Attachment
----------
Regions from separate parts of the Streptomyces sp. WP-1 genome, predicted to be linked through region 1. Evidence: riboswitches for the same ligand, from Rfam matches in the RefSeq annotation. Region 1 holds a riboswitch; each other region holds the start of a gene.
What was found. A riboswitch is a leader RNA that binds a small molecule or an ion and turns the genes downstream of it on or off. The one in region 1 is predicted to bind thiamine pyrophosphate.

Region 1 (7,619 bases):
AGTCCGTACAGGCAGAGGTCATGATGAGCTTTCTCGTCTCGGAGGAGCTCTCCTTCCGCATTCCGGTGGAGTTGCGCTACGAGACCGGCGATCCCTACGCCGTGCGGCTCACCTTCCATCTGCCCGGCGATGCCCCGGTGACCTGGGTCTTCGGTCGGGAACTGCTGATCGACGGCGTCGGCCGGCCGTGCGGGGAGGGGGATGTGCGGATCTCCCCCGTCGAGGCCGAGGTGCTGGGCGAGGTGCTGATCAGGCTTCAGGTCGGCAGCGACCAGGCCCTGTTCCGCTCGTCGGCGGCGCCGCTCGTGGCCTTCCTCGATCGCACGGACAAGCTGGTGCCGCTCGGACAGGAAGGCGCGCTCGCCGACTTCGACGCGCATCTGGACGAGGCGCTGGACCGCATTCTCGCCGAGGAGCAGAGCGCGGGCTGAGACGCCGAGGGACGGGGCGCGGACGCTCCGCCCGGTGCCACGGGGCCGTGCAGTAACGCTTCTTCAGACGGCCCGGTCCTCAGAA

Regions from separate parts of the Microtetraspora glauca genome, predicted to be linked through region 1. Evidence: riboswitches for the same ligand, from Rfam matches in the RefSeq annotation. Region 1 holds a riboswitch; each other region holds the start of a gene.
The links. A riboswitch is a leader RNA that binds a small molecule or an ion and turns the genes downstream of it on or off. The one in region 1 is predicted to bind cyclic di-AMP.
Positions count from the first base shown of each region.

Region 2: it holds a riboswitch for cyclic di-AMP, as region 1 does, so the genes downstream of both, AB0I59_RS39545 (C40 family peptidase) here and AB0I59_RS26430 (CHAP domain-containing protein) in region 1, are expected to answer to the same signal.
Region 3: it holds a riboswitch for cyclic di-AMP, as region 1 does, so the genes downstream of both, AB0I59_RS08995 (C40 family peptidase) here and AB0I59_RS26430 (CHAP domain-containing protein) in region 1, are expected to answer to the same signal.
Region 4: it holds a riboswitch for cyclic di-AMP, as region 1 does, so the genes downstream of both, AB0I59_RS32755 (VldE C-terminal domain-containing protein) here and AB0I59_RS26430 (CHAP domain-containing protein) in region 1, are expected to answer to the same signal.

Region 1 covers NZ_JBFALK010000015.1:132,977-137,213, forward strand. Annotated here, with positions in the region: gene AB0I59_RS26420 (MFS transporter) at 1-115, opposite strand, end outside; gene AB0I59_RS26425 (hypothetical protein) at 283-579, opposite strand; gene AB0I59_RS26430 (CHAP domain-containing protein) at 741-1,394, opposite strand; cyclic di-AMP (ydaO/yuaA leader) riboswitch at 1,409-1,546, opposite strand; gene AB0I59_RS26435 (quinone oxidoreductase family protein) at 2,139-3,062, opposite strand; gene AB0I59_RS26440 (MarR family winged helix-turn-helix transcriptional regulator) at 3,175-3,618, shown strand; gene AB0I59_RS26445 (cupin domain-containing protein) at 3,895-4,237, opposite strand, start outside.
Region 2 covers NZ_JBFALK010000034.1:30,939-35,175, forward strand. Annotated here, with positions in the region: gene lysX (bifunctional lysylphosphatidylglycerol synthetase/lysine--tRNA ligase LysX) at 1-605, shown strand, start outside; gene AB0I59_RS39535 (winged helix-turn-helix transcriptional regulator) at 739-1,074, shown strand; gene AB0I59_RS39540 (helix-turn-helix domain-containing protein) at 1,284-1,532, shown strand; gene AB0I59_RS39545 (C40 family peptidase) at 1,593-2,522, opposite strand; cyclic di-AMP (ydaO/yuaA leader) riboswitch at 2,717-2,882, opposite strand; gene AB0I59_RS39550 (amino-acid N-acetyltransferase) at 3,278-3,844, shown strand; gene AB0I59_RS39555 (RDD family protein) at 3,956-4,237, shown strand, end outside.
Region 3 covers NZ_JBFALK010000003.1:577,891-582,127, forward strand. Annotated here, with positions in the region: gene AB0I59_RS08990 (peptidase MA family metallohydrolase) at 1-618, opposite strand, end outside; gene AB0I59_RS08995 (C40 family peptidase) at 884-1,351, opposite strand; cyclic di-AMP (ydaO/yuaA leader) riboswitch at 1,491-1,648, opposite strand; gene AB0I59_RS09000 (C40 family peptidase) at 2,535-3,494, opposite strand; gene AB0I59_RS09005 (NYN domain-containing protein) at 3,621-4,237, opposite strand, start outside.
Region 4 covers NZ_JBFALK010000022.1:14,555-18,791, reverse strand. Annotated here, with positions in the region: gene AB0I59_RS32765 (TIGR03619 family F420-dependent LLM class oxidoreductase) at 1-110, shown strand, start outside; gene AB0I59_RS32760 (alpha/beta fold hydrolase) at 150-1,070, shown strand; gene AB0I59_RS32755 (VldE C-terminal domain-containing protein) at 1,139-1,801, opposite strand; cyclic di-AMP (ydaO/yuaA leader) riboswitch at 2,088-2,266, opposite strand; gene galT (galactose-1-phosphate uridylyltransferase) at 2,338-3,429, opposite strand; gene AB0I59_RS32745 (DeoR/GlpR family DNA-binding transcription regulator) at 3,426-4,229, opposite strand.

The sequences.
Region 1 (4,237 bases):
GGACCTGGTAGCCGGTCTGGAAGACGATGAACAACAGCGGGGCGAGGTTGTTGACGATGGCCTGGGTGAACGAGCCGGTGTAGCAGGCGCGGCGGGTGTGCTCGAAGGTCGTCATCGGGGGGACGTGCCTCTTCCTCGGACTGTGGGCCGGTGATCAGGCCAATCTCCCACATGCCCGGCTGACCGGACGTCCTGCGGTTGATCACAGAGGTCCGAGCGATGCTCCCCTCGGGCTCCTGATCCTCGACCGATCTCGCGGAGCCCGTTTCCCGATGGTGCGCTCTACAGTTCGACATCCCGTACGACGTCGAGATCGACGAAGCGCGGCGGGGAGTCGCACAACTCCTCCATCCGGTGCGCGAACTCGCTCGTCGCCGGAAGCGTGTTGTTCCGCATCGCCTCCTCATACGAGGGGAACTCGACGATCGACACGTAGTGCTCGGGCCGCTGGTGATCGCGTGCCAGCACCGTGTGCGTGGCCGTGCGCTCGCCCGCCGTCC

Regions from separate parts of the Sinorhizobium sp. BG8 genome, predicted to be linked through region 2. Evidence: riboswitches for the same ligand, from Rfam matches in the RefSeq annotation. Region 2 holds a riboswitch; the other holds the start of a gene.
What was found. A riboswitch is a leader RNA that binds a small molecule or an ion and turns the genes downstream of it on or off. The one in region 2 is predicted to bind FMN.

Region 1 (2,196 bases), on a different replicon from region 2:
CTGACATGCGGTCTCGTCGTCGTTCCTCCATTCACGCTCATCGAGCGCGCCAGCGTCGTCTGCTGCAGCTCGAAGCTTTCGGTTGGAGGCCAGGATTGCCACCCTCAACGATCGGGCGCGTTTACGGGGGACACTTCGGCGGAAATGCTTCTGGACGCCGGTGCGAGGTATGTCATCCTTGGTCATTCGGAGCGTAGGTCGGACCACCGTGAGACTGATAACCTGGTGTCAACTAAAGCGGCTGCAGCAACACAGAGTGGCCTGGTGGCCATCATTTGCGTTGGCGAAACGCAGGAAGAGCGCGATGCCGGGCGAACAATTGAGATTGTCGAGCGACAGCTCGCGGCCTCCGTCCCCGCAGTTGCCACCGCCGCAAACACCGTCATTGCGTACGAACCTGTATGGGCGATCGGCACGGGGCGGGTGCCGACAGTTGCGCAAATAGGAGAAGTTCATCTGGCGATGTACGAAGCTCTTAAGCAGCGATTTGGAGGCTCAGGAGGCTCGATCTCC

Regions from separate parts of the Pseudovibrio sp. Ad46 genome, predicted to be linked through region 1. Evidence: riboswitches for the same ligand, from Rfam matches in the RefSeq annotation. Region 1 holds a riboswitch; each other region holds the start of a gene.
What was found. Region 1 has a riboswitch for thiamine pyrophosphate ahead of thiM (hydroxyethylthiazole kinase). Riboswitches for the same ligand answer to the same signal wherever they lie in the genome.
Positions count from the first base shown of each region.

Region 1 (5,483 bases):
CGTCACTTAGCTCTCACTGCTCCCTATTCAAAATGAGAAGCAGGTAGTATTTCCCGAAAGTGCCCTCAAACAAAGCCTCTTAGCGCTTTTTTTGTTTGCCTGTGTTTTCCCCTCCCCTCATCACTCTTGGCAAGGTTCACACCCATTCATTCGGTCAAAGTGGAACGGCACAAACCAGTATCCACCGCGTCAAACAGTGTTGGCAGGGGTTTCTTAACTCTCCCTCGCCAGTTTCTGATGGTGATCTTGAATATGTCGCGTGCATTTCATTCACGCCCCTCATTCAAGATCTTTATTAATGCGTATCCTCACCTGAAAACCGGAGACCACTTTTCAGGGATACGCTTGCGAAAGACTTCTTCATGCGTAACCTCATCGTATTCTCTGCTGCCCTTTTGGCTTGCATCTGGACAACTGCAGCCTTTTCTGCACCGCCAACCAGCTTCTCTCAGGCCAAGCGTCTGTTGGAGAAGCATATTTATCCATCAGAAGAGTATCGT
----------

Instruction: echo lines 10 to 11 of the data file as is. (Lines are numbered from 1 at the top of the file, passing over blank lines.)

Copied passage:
Region 4: it holds a riboswitch for cyclic di-AMP, as region 1 does, so the genes downstream of both, AB0I59_RS32755 (VldE C-terminal domain-containing protein) here and AB0I59_RS26430 (CHAP domain-containing protein) in region 1, are expected to answer to the same signal.

Region 1 covers NZ_JBFALK010000015.1:132,977-137,213, forward strand. Annotated here, with positions in the region: gene AB0I59_RS26420 (MFS transporter) at 1-115, opposite strand, end outside; gene AB0I59_RS26425 (hypothetical protein) at 283-579, opposite strand; gene AB0I59_RS26430 (CHAP domain-containing protein) at 741-1,394, opposite strand; cyclic di-AMP (ydaO/yuaA leader) riboswitch at 1,409-1,546, opposite strand; gene AB0I59_RS26435 (quinone oxidoreductase family protein) at 2,139-3,062, opposite strand; gene AB0I59_RS26440 (MarR family winged helix-turn-helix transcriptional regulator) at 3,175-3,618, shown strand; gene AB0I59_RS26445 (cupin domain-containing protein) at 3,895-4,237, opposite strand, start outside.